LONDON — Paul Smith is a man of many interests: Cycling, architecture, fabric innovation and music.
He’s also an art lover and has done much to support young artists over the years, particularly through a dedicated scholarship for low-income art students.
The now-acclaimed portrait artist James Lloyd was one of the first to have his tuition fees paid for by the Paul Smith scholarship. Post-graduation, he painted a portrait of Smith following a commission from the National Portrait Gallery.
“It was a lovely coming together,” the designer said.
He has also previously funded the artist duo Joe Boon and Anna Baumgart to complete their final project at the Slade School of Art, which involved dressing the columns of the University College London building in bias-cut garments.
Art has always been part of Smith’s life. Given his natural curiosity across the creative fields, he has a tendency to turn rooms into cabinets of curiosities of sorts, filled with books, memorabilia, toys — and lots of art. Art for Smith can range from a photograph by David Bailey, an embroidered letter sent from a fan or a painted portrait.
He discovered a passion for art as a teen, hanging out with Nottingham University students at The Bell Inn and Yate’s Wine Yard across the road.
“I got to know loads of students, and this world opened up where people were talking about the Bauhaus and Kandinsky, Kokoschka and, eventually, Warhol. I was fascinated by all of this, although I thought the Bauhaus was a housing estate,” Smith said with a laugh.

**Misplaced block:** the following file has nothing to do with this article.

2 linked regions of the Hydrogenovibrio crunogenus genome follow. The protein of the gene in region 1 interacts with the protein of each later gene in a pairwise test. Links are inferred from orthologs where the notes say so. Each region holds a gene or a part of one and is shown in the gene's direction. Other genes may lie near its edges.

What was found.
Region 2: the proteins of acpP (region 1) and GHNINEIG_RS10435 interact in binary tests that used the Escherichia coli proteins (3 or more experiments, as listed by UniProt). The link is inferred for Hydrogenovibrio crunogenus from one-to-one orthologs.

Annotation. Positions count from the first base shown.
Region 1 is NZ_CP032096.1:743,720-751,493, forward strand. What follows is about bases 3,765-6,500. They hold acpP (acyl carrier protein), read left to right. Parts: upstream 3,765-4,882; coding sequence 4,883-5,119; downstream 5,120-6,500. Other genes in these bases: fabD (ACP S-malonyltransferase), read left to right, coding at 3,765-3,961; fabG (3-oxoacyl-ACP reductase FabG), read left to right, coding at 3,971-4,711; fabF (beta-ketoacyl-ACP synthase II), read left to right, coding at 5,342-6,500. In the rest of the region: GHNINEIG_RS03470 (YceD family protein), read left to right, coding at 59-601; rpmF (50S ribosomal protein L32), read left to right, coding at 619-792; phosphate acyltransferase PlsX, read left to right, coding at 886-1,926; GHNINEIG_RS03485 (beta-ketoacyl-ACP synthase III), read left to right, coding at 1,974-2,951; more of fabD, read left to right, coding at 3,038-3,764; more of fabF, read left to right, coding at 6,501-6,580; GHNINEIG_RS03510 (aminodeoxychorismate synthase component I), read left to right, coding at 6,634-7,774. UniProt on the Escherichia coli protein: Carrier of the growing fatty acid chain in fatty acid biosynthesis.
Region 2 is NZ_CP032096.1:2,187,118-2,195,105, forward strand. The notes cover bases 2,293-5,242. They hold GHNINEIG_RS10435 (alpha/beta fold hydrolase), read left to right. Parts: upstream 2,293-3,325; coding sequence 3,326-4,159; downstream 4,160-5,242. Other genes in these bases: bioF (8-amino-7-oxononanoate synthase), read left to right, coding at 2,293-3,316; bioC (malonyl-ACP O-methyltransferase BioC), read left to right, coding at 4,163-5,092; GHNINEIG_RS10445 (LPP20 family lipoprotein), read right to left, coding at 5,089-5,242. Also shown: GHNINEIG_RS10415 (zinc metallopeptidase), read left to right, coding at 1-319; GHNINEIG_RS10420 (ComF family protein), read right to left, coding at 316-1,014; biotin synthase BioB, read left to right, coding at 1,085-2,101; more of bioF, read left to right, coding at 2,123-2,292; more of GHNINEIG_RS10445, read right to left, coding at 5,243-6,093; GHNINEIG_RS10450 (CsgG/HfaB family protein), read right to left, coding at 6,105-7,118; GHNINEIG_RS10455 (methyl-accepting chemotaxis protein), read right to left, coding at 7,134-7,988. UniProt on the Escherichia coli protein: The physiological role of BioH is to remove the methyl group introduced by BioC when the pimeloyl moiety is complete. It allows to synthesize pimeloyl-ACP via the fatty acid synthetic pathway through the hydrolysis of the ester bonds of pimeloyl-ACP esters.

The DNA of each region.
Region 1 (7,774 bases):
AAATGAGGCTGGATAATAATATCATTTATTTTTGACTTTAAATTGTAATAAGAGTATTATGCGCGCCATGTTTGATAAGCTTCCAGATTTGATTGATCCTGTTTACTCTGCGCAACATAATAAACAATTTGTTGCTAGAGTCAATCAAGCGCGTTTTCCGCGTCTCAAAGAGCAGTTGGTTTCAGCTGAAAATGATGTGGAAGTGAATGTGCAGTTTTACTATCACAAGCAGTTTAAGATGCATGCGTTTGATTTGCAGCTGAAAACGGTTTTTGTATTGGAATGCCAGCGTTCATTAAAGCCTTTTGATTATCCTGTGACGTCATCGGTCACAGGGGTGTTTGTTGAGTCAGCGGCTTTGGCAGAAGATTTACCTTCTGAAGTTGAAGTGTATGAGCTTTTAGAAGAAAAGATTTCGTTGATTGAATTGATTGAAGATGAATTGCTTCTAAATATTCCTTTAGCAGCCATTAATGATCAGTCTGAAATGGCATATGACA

“And so this world of creativity opened up to me through conversation.”
A few years later, Smith set up a gallery in the basement of the Nottingham building where his first tiny store was located.
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There, he displayed paintings and prints by Andy Warhol, David Hockney and David Bailey. The latter two already had become friends of Smith’s during his frequent trips to London. The store quickly became the hangout for Nottingham’s arty set.
Today, although he has entire rooms filled with sentimental, one-of-a-kind art pieces, Paul Smith isn’t too keen on the title of art collector.
“I got asked to do a talk in Paris, at the Sciences Po university, which is where [French President Emmanuel] Macron went, so pretty scary stuff, but I think I held my end all right,” Smith said.
“One of the questions was ‘We heard you’re a collector’ so I said, ‘I’m not a collector, but I have a large quantity of the same thing.’ That’s called a collector, but what I mean is that I don’t really know about the value of the things that I’ve got, I just like them,” said the designer, pointing to a series of hand-carved walking sticks created by celebrity chef Jamie Oliver.
“It’s about the joy of somebody taking something and doing it by hand.”
He is also a fan of Banksy and has “a couple of original paintings” by the artist, as well as pieces by Euan Uglow, whose work is exhibited at Tate, and who previously taught Smith’s wife Pauline at the Slade School of Art.
He enjoys prints just as much as originals and has a big collection of works by artists including Hockney, Grayson Perry and Giacometti.
“I do have some nice pieces of art,” the designer admitted.
Often he’ll turn his Albemarle Street store in London into an exhibition space to showcase works by his favorite artists and photographers. Although the shop sells his clothing and accessories collections, Smith said he wants to stay true to his original intention for the Mayfair space, which started life as a venue for showcasing furniture, art and items that Smith has collected during his travels.
Exhibitions by David Bailey and the graphic designer Tom Hingston have previously taken place in-store. More recently, Smith hosted a show dubbed “Artworks, Objects and Curiosities,” where he showcased pieces by friends and regular collaborators including Ann Carrington, John Booth, Justine Smith and the Rug Company.
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